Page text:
Then-British Foreign Secretary Boris Johnson meets with then-Senate Foreign Relations Committee Chairman Bob Corker, R-Tenn., in the Capitol. Johnson is now the British prime minister and Corker has left the Senate. (Tom Williams/CQ Roll Call file photo)

British Prime Minister Boris Johnson on Thursday offered some cheeky — but pointed — criticism of the United States and its trade practices, telling Vice President Mike Pence he wants to rip down “barriers” that keep British goods out of the massive American market.

Johnson also echoed his predecessor, Theresa May, by stating clearly that any potential U.S.-U.K. trade agreement would not include changes to his country’s National Health Service.

Trump again signals gun background checks bill is not a top priority
Congress should pass ‘something having to do with mental illness,’ president says

President Donald Trump is signaling that legislation to mandate background checks for gun purchases is not a priority for him. (Caroline Brehman/CQ Roll Call file photo)

President Donald Trump on Wednesday signaled he is poised to defy public support for stronger background checks for firearm purchases in the wake of several deadly mass shootings.

He also again reverted to a pessimistic outlook for his long-promised trade pact that China that has devolved from rounds of talks into a tariff “battle,” as he described it Wednesday. Trump late last month described himself as the “chosen one,” picked by a higher power to get tough on China over what he calls its “unfair” trading tactics.

The Emmanuel Macron approach to Donald Trump
Biarritz G7 summit showed approach of the French president to his elder counterpart

President Trump (center left) and other G7 leaders listen Sunday as French President Emmanuel Macron speaks during working session at a G7 summit in Biarritz, France. (Jeff J Mitchell - Pool /Getty Images)

ANALYSIS | All eyes were on Donald Trump during his G7 summit stay in a French resort town, but no one kept closer tabs on the mercurial “America first” president than Emmanuel Macron. 

The U.S. chief executive arrived in chic Biarritz during one of the most chaotic and strange weeks of his presidency. Macron might have given Trump, who was liberally lashing foes foreign and domestic, a wide berth.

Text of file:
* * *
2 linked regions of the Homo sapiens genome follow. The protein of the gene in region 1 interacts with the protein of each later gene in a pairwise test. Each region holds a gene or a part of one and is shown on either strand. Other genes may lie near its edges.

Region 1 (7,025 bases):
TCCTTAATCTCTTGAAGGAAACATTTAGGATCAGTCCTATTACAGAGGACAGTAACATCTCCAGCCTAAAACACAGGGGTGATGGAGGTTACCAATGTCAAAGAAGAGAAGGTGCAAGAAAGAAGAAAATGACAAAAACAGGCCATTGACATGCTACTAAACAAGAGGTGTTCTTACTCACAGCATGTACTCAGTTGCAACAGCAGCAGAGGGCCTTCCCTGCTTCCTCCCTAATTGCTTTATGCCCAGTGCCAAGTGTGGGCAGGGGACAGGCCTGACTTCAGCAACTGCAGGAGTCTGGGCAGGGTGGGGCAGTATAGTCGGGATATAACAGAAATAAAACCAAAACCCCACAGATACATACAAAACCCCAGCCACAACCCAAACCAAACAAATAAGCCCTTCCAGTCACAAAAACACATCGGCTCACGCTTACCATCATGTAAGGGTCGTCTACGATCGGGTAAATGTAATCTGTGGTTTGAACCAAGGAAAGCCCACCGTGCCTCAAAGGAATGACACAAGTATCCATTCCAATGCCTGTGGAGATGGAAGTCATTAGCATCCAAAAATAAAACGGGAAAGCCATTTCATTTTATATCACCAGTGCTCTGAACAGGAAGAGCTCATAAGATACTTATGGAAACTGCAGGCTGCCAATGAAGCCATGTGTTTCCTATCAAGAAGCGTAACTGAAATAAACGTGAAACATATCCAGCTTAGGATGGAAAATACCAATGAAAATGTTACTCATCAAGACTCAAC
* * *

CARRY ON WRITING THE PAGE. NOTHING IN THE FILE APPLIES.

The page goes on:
Trump signals he’s open to Macron’s idea of a high-stakes meeting with Iran
U.S. president says regime change in Tehran is off the table because ‘it doesn't work’

President Donald Trump attends the first working session of the G7 Summit on Sunday in the French southwestern seaside resort of Biarritz. (Jeff J Mitchell/Pool/Getty Images)

President Donald Trump said Monday he would agree to meet with Iranian President Hassan Rouhani over his country’s nuclear arms ambitions and actions in the Middle East — but he again threatened Tehran with “violent force.”

“I think we’re going to do something. It might not be immediately,” Trump said during a joint press conference in Biarritz with French President Emmanuel Macron, who is trying to broker the high-stakes meeting amid tensions between Trump and Rouhani that almost led to American strikes on Iran after Rouhani’s military downed a U.S. military drone aircraft.

US, Japan move closer to limited trade deal
Trump, Abe outline possible deal that could open Japanese markets to $7 billion in U.S. goods

President Donald Trump, pictured at a political rally in May, said he hoped to sign the final agreement with Prime Minister Shinzo Abe when the U.N. General Assembly meets in September. (Tom Williams/CQ Roll Call file photo)

The United States and Japan have reached a tentative agreement that could give President Donald Trump a trade win for his farm constituency and could protect Japan against steep auto tariffs that the administration is threatening to impose on imported vehicles.

Trump and Japanese Prime Minister Shinzo Abe outlined the agreement in principle on agriculture, industrial tariffs and digital trade Sunday during the G-7 summit in France. U.S. Trade Representative Robert Lighthizer said the agreement, if finalized, would open Japanese markets to an additional $7 billion in U.S. products.